Faraday Society, December 19. 1904. – Mr. J. Swinburne, vice-president, in the chair.-The electric furnace: its origin, transformations, and applications, partii. : M.

Adolphe Minet.-Electrolytic analysis of cobalt and nickel : Dr. F. Mollwo Perkin and W. C. Prebble. Cobalt.The aim of the experiments was to obtain bright deposits of the metal that should be quantitatively accurate. The most satisfactory results were obtained with a solution containing an alkali phosphate and a little phosphoric acid, the latter to prevent the precipitation of the double sodium cobalt phosphate. Nickel.-Similar solutions were tried for nickel deposition. In this case good results were obtained with a borate solution, while a phosphate solution, which gave good figures in the case of cobalt, was not at all satisfactory.-1) The electrolytic preparation of tin paste ; (2) note on the electrolytic recovery of tin : F. Gcistharp. The electrolytic process is less costly than other processes in spite of the low current efficiency (50 per cent.), and it can be worked continuously. The process consists in dissolving anodes of tin, roughly cast from commercial ingots, in dilute hydrochloric acid, and depositing the metal in the form of sponge on kathodes of block tin or tinned iron. In the second note an experiment is described that has some bearing on the conditions necessary for electrolytically stripping tin plate.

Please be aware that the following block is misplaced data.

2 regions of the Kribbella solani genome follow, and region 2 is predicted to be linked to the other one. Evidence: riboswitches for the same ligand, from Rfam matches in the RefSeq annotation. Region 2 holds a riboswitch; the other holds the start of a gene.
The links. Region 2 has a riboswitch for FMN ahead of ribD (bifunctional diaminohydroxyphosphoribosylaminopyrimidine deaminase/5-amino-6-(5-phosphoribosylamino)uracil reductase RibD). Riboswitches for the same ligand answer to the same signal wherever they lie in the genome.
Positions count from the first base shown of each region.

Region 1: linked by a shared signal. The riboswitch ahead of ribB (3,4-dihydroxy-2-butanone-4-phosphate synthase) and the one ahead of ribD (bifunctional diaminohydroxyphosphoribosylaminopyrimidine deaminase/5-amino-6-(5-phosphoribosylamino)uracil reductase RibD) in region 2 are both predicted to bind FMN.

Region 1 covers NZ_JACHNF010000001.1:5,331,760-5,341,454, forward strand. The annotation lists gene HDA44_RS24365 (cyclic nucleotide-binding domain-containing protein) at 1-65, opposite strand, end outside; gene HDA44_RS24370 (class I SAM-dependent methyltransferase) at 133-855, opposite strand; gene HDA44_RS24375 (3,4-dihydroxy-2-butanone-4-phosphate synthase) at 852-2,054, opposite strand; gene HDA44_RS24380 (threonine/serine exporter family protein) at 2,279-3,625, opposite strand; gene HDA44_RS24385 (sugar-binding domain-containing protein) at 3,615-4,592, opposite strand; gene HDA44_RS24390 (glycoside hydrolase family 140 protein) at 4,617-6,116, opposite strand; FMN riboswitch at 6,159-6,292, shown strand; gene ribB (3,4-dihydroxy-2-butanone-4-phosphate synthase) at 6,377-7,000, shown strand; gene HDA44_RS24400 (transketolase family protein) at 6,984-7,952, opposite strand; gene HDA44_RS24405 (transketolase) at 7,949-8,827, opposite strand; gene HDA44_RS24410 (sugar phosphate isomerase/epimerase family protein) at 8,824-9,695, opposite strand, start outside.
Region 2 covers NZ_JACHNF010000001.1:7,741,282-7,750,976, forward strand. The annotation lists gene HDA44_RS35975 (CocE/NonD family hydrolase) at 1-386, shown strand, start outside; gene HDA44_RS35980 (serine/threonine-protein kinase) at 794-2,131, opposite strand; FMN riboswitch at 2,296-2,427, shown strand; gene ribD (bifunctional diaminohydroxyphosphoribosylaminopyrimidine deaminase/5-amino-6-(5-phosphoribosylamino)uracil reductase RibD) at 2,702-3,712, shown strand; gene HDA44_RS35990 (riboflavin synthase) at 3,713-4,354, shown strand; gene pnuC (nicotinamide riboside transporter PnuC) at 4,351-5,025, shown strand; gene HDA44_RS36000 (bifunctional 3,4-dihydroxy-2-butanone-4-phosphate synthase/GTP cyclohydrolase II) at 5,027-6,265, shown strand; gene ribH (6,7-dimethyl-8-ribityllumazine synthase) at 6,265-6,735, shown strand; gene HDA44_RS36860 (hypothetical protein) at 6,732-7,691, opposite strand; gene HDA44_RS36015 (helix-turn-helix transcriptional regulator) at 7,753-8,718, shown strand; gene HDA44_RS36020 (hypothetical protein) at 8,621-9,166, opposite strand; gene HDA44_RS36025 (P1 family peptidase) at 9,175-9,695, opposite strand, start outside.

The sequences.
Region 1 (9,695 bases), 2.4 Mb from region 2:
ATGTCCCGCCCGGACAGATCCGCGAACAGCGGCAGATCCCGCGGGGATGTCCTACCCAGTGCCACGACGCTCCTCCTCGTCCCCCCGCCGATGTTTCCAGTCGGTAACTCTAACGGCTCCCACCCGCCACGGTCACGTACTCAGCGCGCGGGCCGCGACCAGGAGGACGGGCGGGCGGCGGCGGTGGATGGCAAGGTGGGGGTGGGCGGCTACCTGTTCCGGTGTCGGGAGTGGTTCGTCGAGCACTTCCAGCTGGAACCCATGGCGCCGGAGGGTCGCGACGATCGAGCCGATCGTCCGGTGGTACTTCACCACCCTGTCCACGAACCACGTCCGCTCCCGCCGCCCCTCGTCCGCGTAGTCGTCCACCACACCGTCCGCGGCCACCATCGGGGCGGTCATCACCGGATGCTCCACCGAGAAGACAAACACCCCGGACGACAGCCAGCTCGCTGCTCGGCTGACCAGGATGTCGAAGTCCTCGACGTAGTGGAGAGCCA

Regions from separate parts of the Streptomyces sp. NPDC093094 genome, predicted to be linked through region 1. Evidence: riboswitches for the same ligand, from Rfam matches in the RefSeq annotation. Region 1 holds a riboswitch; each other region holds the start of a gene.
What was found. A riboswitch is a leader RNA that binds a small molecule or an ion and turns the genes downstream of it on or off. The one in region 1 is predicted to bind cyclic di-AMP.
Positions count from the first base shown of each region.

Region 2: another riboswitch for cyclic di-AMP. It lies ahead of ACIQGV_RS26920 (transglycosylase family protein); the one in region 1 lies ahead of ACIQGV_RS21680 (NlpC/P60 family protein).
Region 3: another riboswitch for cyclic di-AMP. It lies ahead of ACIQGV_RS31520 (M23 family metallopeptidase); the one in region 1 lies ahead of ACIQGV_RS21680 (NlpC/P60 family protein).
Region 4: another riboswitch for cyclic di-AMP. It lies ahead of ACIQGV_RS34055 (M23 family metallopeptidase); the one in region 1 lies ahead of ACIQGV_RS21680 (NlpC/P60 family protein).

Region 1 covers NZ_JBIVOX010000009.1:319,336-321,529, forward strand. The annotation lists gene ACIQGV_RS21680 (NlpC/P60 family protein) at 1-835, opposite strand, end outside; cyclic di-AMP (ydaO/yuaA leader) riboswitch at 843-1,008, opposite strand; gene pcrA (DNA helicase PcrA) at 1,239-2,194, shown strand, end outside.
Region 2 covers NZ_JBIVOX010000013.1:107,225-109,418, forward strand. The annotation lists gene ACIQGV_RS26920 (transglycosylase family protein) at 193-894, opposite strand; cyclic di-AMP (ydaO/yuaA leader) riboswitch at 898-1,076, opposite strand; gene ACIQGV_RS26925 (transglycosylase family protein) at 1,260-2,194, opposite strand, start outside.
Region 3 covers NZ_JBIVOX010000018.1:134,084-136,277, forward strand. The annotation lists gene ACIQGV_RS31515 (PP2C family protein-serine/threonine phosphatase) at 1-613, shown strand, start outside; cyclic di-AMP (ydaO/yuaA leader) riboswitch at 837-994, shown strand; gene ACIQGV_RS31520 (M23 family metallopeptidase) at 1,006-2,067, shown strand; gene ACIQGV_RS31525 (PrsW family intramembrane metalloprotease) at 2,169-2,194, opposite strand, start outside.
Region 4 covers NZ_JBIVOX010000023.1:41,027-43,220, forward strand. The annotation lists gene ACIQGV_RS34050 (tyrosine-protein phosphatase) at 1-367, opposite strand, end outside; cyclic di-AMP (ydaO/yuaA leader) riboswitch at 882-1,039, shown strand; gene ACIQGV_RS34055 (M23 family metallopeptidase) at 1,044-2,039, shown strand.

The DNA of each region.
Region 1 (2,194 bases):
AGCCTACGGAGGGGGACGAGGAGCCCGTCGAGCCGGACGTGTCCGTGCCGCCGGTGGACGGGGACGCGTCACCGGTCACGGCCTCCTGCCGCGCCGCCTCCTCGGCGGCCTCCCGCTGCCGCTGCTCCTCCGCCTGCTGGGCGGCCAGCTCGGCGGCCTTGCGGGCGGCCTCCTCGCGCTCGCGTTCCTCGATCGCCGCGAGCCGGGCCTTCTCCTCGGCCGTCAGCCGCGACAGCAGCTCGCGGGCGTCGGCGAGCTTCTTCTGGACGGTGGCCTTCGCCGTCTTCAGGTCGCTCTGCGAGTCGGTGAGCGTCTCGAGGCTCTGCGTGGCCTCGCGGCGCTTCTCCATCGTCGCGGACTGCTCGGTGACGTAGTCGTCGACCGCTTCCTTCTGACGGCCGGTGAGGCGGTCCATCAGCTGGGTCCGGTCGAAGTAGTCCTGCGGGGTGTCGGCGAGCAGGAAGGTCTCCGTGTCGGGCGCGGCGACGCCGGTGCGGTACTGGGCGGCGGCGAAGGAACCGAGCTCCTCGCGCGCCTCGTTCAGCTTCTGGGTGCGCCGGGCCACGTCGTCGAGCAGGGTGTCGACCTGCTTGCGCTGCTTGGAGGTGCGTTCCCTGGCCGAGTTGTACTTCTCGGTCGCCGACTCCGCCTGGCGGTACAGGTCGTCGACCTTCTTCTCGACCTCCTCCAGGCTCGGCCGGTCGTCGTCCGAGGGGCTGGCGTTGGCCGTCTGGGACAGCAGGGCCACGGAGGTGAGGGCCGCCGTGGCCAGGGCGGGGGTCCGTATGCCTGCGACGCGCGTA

Paris. Academy of Sciences, December 26, 1904.-M. Mascart. in the chair.-On the theorem of areas and conservative systems : Paul Painlevé.-Groups of negative bands in the air spectrum with a strong dispersion : H. Deslandres. A detailed examination under high dispersion of the ultraviolet band 13914.